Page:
Many businesses have predicted that new federal rules that took effect last year could result in “quickie” union elections in which the employer wouldn’t have time to campaign effectively and get its message across. It now looks like those fears might be justified – the average time before a private-sector union election is now only three weeks, compared to five weeks previously, according to the National Labor Relations Board.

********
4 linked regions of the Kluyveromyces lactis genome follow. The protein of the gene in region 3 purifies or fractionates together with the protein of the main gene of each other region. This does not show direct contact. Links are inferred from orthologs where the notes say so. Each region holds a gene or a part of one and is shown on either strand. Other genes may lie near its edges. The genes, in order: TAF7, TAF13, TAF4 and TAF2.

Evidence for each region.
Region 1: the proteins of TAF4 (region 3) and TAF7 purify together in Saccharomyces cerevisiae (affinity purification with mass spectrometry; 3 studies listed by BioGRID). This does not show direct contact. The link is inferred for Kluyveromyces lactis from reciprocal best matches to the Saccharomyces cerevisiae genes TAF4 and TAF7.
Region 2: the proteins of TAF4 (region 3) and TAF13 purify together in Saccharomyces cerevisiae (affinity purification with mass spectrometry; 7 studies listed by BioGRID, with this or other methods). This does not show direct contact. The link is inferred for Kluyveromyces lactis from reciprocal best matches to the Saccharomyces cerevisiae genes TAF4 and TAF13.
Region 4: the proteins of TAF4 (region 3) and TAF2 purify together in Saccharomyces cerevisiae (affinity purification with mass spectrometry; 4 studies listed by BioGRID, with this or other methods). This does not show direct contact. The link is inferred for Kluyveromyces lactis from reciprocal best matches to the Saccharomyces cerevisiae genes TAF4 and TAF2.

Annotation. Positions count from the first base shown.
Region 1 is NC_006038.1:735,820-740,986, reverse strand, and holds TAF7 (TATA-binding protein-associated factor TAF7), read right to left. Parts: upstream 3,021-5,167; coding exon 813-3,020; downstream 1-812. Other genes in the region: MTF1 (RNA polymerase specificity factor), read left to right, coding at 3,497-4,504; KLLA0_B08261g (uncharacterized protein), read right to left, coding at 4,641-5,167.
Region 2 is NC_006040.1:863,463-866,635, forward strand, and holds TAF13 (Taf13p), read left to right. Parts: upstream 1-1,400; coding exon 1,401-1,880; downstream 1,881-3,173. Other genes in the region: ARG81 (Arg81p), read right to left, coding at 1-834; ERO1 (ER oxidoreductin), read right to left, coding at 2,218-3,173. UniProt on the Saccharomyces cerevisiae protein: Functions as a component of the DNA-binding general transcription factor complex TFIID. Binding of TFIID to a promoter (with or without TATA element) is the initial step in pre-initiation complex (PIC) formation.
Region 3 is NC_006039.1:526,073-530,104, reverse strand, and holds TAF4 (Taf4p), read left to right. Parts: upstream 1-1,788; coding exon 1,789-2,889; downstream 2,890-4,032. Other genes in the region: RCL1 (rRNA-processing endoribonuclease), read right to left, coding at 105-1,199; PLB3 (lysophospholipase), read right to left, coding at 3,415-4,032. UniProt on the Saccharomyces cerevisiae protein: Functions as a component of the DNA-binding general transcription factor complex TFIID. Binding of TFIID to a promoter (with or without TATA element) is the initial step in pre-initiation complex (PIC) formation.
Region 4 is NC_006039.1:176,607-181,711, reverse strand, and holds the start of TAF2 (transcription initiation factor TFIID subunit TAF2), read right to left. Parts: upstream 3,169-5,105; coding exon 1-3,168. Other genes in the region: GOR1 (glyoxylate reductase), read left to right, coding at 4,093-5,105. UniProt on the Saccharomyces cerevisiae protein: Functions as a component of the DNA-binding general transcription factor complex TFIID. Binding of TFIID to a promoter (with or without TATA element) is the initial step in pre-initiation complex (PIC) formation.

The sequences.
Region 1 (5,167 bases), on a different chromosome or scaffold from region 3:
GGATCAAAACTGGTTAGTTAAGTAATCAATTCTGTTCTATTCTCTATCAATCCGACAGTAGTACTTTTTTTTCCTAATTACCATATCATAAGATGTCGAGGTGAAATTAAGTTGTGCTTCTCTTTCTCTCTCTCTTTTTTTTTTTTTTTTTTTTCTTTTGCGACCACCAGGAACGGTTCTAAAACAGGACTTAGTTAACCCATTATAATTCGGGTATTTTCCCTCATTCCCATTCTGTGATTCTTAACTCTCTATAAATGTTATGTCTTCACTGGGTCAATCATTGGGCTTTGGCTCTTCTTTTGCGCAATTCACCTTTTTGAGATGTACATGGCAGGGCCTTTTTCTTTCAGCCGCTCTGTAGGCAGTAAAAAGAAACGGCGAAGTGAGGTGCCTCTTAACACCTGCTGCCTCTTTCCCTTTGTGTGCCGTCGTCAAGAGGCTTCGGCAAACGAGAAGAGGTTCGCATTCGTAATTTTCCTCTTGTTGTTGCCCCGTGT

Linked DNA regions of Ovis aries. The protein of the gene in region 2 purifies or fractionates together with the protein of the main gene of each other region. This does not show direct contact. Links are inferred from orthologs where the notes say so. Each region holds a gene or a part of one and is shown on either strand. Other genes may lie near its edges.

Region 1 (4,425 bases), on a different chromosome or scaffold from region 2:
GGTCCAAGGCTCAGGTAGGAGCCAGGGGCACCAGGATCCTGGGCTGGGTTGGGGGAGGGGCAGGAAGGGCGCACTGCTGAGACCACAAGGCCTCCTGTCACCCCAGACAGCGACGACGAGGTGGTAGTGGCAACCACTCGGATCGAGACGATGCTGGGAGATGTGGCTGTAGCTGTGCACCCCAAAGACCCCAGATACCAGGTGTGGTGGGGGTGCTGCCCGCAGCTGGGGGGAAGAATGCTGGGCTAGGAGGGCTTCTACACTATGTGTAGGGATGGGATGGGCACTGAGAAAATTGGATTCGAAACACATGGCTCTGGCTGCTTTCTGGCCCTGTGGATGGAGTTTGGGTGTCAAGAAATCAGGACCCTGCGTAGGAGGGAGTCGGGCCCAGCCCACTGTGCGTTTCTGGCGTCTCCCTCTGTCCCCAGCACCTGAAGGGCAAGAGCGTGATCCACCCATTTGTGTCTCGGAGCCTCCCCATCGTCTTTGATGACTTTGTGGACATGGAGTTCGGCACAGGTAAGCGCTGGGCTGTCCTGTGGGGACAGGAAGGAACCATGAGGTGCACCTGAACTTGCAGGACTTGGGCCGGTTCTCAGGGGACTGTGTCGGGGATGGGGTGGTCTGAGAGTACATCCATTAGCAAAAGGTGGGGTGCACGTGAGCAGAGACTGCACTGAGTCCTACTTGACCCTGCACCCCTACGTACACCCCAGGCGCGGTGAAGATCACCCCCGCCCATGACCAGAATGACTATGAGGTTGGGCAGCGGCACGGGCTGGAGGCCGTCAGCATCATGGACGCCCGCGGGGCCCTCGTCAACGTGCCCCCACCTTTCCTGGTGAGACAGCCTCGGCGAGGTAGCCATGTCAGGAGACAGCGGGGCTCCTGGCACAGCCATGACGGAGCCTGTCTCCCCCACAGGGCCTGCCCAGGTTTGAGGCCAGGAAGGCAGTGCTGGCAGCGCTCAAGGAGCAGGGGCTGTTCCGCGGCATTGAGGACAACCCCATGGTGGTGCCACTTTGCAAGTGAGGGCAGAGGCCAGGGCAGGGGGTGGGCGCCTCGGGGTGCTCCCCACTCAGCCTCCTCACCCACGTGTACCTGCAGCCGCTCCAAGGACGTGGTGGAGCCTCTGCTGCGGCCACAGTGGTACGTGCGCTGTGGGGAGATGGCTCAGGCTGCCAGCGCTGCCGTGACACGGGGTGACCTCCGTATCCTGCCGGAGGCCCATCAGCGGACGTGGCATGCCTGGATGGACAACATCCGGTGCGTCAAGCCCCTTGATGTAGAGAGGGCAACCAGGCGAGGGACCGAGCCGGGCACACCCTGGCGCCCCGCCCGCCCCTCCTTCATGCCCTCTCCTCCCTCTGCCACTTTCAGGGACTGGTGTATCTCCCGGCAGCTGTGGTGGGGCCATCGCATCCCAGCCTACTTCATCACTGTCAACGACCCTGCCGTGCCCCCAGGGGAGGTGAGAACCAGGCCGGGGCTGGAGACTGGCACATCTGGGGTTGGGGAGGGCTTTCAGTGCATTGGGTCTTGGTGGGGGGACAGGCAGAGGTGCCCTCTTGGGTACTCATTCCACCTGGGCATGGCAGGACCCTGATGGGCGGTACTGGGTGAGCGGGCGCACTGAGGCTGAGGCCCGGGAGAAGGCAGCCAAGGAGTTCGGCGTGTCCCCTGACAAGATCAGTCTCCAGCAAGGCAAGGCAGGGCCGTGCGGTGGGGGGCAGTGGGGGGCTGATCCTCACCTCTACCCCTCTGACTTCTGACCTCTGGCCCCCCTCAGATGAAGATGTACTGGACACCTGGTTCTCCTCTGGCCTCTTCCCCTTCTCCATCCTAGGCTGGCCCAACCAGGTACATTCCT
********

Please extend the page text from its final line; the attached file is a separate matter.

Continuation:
The new rules allow election petitions to be filed electronically instead of by mail, force businesses to wait until after a vote to raise most legal challenges, and require companies to provide unions with employees’ personal e-mail addresses.
Many companies have complained that unions can now spend months getting ready for a challenge, and then spring it on the employer without giving the employer adequate time to respond.
The Board said it hasn’t yet compiled data on whether unions are winning a greater percentage of elections under the new rules.